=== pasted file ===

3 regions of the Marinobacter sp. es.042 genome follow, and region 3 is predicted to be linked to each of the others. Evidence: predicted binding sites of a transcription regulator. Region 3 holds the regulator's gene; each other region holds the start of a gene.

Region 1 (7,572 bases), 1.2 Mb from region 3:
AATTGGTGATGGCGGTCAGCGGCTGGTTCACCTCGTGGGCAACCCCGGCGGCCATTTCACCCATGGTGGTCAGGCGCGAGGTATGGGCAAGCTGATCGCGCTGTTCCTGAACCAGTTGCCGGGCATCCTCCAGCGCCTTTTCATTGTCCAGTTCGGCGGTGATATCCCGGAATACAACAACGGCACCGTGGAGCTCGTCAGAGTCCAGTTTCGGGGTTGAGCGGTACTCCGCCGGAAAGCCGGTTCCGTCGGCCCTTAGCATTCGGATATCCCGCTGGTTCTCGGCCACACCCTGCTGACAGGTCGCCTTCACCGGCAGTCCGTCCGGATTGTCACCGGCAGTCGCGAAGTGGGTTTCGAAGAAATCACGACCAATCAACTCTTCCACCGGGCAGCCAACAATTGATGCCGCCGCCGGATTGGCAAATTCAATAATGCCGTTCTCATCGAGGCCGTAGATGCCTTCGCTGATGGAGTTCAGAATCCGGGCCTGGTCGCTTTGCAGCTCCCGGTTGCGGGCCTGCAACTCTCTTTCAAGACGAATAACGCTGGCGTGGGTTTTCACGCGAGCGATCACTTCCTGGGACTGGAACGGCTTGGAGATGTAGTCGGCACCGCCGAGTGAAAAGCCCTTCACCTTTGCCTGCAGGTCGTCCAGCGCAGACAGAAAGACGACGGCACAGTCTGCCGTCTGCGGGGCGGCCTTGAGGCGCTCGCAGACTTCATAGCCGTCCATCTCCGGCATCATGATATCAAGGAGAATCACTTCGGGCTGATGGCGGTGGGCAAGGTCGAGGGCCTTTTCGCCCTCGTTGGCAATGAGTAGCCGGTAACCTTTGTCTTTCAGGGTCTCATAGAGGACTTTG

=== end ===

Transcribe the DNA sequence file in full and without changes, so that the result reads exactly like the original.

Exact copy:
3 regions of the Marinobacter sp. es.042 genome follow, and region 3 is predicted to be linked to each of the others. Evidence: predicted binding sites of a transcription regulator. Region 3 holds the regulator's gene; each other region holds the start of a gene.

Region 1 (7,572 bases), 1.2 Mb from region 3:
AATTGGTGATGGCGGTCAGCGGCTGGTTCACCTCGTGGGCAACCCCGGCGGCCATTTCACCCATGGTGGTCAGGCGCGAGGTATGGGCAAGCTGATCGCGCTGTTCCTGAACCAGTTGCCGGGCATCCTCCAGCGCCTTTTCATTGTCCAGTTCGGCGGTGATATCCCGGAATACAACAACGGCACCGTGGAGCTCGTCAGAGTCCAGTTTCGGGGTTGAGCGGTACTCCGCCGGAAAGCCGGTTCCGTCGGCCCTTAGCATTCGGATATCCCGCTGGTTCTCGGCCACACCCTGCTGACAGGTCGCCTTCACCGGCAGTCCGTCCGGATTGTCACCGGCAGTCGCGAAGTGGGTTTCGAAGAAATCACGACCAATCAACTCTTCCACCGGGCAGCCAACAATTGATGCCGCCGCCGGATTGGCAAATTCAATAATGCCGTTCTCATCGAGGCCGTAGATGCCTTCGCTGATGGAGTTCAGAATCCGGGCCTGGTCGCTTTGCAGCTCCCGGTTGCGGGCCTGCAACTCTCTTTCAAGACGAATAACGCTGGCGTGGGTTTTCACGCGAGCGATCACTTCCTGGGACTGGAACGGCTTGGAGATGTAGTCGGCACCGCCGAGTGAAAAGCCCTTCACCTTTGCCTGCAGGTCGTCCAGCGCAGACAGAAAGACGACGGCACAGTCTGCCGTCTGCGGGGCGGCCTTGAGGCGCTCGCAGACTTCATAGCCGTCCATCTCCGGCATCATGATATCAAGGAGAATCACTTCGGGCTGATGGCGGTGGGCAAGGTCGAGGGCCTTTTCGCCCTCGTTGGCAATGAGTAGCCGGTAACCTTTGTCTTTCAGGGTCTCATAGAGGACTTTG